KENDALL: And so, the role of the CTO is just getting easier and easier because they can just adopt the one technology, and it's obviously Kubernetes. And it's obviously Rust, right? [laughter] Yeah, no, I'm with you. And I think if you find somebody who knows Kubernetes inside and out, it's really not going to take them long to get started.
VICTORIA: Yeah, once again, change management is the biggest challenge for any new innovation coming into adoption. So, I'm curious to talk more about the influence that you need and how you influence others to come around to these types of ideas, like, in the executive suite and with the leadership of a company, especially on these types of topics, which can feel maybe a little abstract for people.
KENDALL: How you influence them specifically to use Kubernetes, or just how you talk with them about technology adoption in general? Or what are you asking?
VICTORIA: Yeah, like, how do I get people to not just turn their ears off when I say the word Kubernetes? [laughs]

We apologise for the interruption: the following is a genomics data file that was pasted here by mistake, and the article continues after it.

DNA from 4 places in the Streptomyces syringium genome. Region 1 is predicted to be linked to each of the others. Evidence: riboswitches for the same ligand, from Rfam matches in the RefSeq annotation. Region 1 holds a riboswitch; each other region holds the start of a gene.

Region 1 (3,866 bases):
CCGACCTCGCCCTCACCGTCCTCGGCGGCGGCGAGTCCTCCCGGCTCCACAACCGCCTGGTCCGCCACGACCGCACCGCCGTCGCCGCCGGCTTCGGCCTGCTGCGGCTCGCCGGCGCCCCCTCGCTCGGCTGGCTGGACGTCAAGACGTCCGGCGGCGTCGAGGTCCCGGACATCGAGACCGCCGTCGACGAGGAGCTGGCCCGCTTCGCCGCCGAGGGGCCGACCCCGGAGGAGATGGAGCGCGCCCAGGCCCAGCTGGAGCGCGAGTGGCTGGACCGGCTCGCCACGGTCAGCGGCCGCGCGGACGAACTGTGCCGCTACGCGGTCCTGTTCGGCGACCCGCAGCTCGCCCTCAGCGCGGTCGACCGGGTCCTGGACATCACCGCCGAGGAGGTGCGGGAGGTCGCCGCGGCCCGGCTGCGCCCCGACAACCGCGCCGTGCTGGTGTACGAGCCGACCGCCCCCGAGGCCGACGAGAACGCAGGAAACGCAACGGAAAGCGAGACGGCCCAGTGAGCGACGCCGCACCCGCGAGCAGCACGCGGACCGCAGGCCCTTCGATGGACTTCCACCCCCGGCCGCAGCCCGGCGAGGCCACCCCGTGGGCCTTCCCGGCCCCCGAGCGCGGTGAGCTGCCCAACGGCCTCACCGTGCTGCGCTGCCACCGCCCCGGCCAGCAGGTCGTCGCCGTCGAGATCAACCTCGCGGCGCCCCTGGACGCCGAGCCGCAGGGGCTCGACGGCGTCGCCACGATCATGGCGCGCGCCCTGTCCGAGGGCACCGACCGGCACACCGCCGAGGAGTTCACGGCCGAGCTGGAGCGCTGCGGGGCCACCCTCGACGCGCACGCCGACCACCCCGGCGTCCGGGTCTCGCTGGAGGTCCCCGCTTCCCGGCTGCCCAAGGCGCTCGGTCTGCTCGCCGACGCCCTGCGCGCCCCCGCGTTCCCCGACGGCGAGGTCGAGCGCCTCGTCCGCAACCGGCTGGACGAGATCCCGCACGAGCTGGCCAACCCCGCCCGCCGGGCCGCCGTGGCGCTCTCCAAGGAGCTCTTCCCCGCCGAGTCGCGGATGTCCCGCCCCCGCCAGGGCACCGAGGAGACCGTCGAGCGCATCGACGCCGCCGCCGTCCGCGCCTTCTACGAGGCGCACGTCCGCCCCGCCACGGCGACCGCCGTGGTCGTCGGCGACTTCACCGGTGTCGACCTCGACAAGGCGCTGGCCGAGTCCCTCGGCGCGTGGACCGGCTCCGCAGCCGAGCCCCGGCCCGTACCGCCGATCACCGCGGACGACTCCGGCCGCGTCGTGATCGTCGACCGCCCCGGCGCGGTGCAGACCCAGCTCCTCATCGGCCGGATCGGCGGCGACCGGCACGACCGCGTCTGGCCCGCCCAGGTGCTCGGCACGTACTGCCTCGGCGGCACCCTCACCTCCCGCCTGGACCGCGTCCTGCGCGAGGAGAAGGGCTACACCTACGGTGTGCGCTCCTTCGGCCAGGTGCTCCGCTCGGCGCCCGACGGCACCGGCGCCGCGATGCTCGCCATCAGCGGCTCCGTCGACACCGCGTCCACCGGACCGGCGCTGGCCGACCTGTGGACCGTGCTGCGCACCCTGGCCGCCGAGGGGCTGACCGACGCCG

KENDALL: Yeah, I mean, I think...so I think that's where it's the technologist's job and the role of the CTO to translate these things into business speak. And that's why I'm using words like future-proofing your infrastructure is because there are companies that...I know one company that made a conscious decision that they were going to try to re-platform every single year, and that is not a good idea or sustainable for the vast majority [laughs] of companies. In fact, I can't think of a single situation where that makes sense.
But if you can say to the CFO, "Hey, it's going to cost us a little bit more right now. It's going to save us substantially in the long term because this is the thing that's winning. And if we go standardize on Heroku right now, every company does eventually have to migrate off of Heroku. They either go out of business, or they get too big for it." That's the kind of thing that needs to be communicated in order to get people to adopt it.